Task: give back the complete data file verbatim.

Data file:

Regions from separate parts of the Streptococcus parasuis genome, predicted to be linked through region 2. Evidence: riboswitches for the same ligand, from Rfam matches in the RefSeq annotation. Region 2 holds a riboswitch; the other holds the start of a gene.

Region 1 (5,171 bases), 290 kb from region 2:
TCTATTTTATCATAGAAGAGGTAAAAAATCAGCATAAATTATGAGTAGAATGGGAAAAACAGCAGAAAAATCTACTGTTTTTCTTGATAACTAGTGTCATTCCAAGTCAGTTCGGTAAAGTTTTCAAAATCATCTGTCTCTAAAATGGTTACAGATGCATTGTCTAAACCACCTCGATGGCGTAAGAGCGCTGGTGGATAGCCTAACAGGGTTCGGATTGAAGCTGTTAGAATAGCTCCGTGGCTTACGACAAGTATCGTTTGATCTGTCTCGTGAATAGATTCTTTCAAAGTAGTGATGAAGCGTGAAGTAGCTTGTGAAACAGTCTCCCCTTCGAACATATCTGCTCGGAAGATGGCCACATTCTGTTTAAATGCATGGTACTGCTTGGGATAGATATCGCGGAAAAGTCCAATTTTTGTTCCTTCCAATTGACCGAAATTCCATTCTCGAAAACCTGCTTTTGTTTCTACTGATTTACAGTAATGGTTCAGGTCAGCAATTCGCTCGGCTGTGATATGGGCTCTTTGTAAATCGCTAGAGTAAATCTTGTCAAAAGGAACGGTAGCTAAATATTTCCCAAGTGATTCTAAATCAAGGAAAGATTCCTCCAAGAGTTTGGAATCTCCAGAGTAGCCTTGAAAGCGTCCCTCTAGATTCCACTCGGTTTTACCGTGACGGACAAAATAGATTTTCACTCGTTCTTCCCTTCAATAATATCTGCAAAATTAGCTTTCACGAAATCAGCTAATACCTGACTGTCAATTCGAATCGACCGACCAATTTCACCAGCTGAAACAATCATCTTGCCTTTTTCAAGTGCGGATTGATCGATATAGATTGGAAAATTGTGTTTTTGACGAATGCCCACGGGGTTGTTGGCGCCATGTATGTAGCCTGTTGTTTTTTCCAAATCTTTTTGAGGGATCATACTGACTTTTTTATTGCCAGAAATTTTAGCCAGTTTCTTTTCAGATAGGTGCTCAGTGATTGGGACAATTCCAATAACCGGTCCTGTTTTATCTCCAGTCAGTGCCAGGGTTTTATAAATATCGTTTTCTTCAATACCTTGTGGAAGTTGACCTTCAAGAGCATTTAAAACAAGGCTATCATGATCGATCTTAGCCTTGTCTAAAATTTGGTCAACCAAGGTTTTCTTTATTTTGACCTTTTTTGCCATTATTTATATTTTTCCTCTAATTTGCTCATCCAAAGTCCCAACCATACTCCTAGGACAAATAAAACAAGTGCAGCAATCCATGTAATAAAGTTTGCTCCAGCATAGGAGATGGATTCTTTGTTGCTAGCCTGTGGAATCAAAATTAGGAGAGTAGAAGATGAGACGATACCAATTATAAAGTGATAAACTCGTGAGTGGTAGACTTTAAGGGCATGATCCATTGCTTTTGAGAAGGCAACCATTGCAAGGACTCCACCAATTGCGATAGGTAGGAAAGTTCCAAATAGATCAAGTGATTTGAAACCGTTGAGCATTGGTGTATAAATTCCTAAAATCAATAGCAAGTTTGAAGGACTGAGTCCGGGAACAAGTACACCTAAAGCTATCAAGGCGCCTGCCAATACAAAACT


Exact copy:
Regions from separate parts of the Streptococcus parasuis genome, predicted to be linked through region 2. Evidence: riboswitches for the same ligand, from Rfam matches in the RefSeq annotation. Region 2 holds a riboswitch; the other holds the start of a gene.

Region 1 (5,171 bases), 290 kb from region 2:
TCTATTTTATCATAGAAGAGGTAAAAAATCAGCATAAATTATGAGTAGAATGGGAAAAACAGCAGAAAAATCTACTGTTTTTCTTGATAACTAGTGTCATTCCAAGTCAGTTCGGTAAAGTTTTCAAAATCATCTGTCTCTAAAATGGTTACAGATGCATTGTCTAAACCACCTCGATGGCGTAAGAGCGCTGGTGGATAGCCTAACAGGGTTCGGATTGAAGCTGTTAGAATAGCTCCGTGGCTTACGACAAGTATCGTTTGATCTGTCTCGTGAATAGATTCTTTCAAAGTAGTGATGAAGCGTGAAGTAGCTTGTGAAACAGTCTCCCCTTCGAACATATCTGCTCGGAAGATGGCCACATTCTGTTTAAATGCATGGTACTGCTTGGGATAGATATCGCGGAAAAGTCCAATTTTTGTTCCTTCCAATTGACCGAAATTCCATTCTCGAAAACCTGCTTTTGTTTCTACTGATTTACAGTAATGGTTCAGGTCAGCAATTCGCTCGGCTGTGATATGGGCTCTTTGTAAATCGCTAGAGTAAATCTTGTCAAAAGGAACGGTAGCTAAATATTTCCCAAGTGATTCTAAATCAAGGAAAGATTCCTCCAAGAGTTTGGAATCTCCAGAGTAGCCTTGAAAGCGTCCCTCTAGATTCCACTCGGTTTTACCGTGACGGACAAAATAGATTTTCACTCGTTCTTCCCTTCAATAATATCTGCAAAATTAGCTTTCACGAAATCAGCTAATACCTGACTGTCAATTCGAATCGACCGACCAATTTCACCAGCTGAAACAATCATCTTGCCTTTTTCAAGTGCGGATTGATCGATATAGATTGGAAAATTGTGTTTTTGACGAATGCCCACGGGGTTGTTGGCGCCATGTATGTAGCCTGTTGTTTTTTCCAAATCTTTTTGAGGGATCATACTGACTTTTTTATTGCCAGAAATTTTAGCCAGTTTCTTTTCAGATAGGTGCTCAGTGATTGGGACAATTCCAATAACCGGTCCTGTTTTATCTCCAGTCAGTGCCAGGGTTTTATAAATATCGTTTTCTTCAATACCTTGTGGAAGTTGACCTTCAAGAGCATTTAAAACAAGGCTATCATGATCGATCTTAGCCTTGTCTAAAATTTGGTCAACCAAGGTTTTCTTTATTTTGACCTTTTTTGCCATTATTTATATTTTTCCTCTAATTTGCTCATCCAAAGTCCCAACCATACTCCTAGGACAAATAAAACAAGTGCAGCAATCCATGTAATAAAGTTTGCTCCAGCATAGGAGATGGATTCTTTGTTGCTAGCCTGTGGAATCAAAATTAGGAGAGTAGAAGATGAGACGATACCAATTATAAAGTGATAAACTCGTGAGTGGTAGACTTTAAGGGCATGATCCATTGCTTTTGAGAAGGCAACCATTGCAAGGACTCCACCAATTGCGATAGGTAGGAAAGTTCCAAATAGATCAAGTGATTTGAAACCGTTGAGCATTGGTGTATAAATTCCTAAAATCAATAGCAAGTTTGAAGGACTGAGTCCGGGAACAAGTACACCTAAAGCTATCAAGGCGCCTGCCAATACAAAACT